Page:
Weak upper back muscles will result in an early “slouch” once the bar leaves the ground, and will prevent a great lockout from happening. Of course, chin ups can help with upper back strength and grip strength, and should be practiced as part of a program, given your shoulders are in good health.
To take things to the next level, focusing on the eccentric strength of the chin up is even more important, not only for the target muscles, but to emphasize the lowering phase of your deadlift. For many, this is the true weak link and a place where many can lose form.
Doing eccentric–only chins can maximize time under tension and make your posterior chain bionic. The best part about all of this is that since the movement is performed hanging, it means there are no added compressive forces on the spine, contrary to movements like squats, deadlifts, and presses.
3. Functional Isometrics
Similar to the blackburns above, functional isometrics allow for no movement at a segment of the lift, but in this case, one that’s even more directly pertinent to the deadlift pattern. The great thing about isometric training is the fact that 100% of your max is always a battle against yourself – no matter how strong you get.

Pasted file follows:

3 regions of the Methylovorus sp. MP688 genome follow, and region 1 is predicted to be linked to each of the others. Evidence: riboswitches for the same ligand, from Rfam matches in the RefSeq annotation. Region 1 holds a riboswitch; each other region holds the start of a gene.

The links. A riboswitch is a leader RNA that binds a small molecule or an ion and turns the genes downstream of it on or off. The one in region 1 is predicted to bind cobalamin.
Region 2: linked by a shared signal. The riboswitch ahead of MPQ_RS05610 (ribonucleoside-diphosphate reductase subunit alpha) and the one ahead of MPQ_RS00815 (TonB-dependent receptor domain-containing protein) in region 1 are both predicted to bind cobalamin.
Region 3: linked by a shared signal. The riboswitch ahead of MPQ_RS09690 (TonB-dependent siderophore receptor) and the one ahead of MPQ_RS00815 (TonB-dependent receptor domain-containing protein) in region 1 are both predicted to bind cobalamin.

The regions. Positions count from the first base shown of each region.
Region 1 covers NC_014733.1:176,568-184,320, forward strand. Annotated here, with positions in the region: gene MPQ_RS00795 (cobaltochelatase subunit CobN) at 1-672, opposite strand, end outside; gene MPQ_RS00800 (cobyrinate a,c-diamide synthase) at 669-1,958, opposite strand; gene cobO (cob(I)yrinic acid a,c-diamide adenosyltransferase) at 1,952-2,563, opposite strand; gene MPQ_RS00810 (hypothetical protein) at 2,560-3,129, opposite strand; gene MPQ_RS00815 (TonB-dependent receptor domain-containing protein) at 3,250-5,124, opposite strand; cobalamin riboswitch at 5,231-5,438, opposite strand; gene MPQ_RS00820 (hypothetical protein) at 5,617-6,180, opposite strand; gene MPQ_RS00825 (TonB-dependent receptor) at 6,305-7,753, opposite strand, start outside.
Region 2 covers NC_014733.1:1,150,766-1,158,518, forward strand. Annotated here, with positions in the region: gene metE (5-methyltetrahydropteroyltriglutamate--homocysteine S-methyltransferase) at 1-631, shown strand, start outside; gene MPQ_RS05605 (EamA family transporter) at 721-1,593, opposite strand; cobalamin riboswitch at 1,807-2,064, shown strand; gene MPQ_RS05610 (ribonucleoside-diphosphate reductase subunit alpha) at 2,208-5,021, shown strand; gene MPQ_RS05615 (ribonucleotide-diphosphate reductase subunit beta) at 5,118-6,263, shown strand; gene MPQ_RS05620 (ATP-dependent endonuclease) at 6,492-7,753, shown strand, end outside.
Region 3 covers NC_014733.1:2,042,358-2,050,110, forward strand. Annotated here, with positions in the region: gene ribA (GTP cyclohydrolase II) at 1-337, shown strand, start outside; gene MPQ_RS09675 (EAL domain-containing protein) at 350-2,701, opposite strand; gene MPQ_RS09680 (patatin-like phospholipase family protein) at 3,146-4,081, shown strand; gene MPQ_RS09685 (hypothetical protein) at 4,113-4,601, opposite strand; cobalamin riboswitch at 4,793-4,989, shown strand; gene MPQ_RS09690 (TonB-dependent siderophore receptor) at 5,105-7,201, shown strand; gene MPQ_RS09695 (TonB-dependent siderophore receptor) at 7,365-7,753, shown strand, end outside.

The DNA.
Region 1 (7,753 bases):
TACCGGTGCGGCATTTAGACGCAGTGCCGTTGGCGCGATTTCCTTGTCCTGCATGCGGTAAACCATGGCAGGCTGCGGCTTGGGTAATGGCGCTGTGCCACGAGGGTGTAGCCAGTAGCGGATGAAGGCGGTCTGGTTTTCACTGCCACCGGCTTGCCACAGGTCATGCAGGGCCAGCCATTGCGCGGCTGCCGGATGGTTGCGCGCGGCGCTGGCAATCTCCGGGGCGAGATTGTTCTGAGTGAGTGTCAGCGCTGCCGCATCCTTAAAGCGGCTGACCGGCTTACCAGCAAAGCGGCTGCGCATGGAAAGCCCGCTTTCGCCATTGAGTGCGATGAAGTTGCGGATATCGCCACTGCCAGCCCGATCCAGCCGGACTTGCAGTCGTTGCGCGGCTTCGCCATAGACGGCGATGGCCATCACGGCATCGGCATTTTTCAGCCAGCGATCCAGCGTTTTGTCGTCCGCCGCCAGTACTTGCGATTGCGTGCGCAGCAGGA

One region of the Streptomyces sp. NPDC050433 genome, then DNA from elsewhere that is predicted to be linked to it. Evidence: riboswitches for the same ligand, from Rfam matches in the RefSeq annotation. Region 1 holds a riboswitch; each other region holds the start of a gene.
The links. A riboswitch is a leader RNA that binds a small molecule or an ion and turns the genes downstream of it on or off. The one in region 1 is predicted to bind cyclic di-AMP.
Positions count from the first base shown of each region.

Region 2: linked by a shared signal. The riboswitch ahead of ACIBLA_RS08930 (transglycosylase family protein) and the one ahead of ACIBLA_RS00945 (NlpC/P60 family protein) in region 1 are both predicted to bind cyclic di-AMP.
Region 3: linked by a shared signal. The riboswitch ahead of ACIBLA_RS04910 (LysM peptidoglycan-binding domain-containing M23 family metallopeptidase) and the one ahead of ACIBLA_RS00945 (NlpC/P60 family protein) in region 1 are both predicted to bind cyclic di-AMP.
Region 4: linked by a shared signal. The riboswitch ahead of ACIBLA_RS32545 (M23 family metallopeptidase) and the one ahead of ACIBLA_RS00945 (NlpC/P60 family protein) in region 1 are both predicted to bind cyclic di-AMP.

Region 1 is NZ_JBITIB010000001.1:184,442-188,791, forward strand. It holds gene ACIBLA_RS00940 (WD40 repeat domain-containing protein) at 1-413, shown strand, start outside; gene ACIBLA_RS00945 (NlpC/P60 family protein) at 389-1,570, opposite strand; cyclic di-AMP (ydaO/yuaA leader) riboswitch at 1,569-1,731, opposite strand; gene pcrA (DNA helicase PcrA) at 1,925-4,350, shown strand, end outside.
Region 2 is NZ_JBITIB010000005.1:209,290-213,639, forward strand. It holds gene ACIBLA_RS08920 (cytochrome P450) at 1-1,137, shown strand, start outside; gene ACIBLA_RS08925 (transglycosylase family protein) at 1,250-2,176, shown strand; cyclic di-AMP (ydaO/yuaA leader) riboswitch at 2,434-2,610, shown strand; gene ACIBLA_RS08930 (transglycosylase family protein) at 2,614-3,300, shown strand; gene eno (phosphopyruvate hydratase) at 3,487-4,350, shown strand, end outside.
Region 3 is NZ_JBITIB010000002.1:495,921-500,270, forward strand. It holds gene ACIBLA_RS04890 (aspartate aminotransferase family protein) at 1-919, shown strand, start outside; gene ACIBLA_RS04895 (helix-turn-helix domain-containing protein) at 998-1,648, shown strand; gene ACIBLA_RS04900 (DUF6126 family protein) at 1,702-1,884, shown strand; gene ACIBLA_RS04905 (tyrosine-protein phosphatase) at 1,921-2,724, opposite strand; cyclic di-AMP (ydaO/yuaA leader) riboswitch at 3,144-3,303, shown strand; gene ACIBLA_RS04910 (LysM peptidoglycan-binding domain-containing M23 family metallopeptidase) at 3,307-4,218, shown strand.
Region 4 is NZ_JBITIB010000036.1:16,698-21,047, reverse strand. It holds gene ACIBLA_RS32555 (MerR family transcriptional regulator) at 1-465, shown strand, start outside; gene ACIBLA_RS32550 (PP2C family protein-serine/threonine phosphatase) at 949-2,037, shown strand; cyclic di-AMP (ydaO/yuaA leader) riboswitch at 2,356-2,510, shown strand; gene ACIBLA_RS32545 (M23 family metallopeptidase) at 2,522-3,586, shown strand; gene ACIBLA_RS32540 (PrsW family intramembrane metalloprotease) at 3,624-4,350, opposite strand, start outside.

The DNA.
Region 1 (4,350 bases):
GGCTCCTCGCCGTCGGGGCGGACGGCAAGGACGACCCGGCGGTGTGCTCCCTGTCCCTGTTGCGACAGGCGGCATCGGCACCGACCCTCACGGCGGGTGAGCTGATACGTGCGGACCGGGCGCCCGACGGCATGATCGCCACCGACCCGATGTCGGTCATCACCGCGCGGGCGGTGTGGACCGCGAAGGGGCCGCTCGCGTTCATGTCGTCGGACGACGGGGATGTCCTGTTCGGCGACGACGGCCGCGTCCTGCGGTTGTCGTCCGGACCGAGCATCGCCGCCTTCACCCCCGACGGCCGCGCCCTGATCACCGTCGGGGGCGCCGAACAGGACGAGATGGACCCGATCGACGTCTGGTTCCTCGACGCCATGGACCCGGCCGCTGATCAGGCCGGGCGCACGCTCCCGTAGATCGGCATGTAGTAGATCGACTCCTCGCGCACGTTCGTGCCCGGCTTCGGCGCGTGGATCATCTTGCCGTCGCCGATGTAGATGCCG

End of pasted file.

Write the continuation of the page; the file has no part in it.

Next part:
There’s no tangible number to use, and there’s no movement at the muscle to actually “lift” the object. For that reason, it can actually prove safer than typical isotonic training methods.
Try this: If your 1 rep max deadlift is 400 pounds, set up a bar with 500 pounds on it – or 600. Just make sure it’s a weight that you’re positive you cannot budge – not even an inch. Set up with good form, grab hold, and apply as much tension as you can – pull hard! Do so for 10 seconds (once again, the bar shouldn’t move, and neither should you. Hold your form).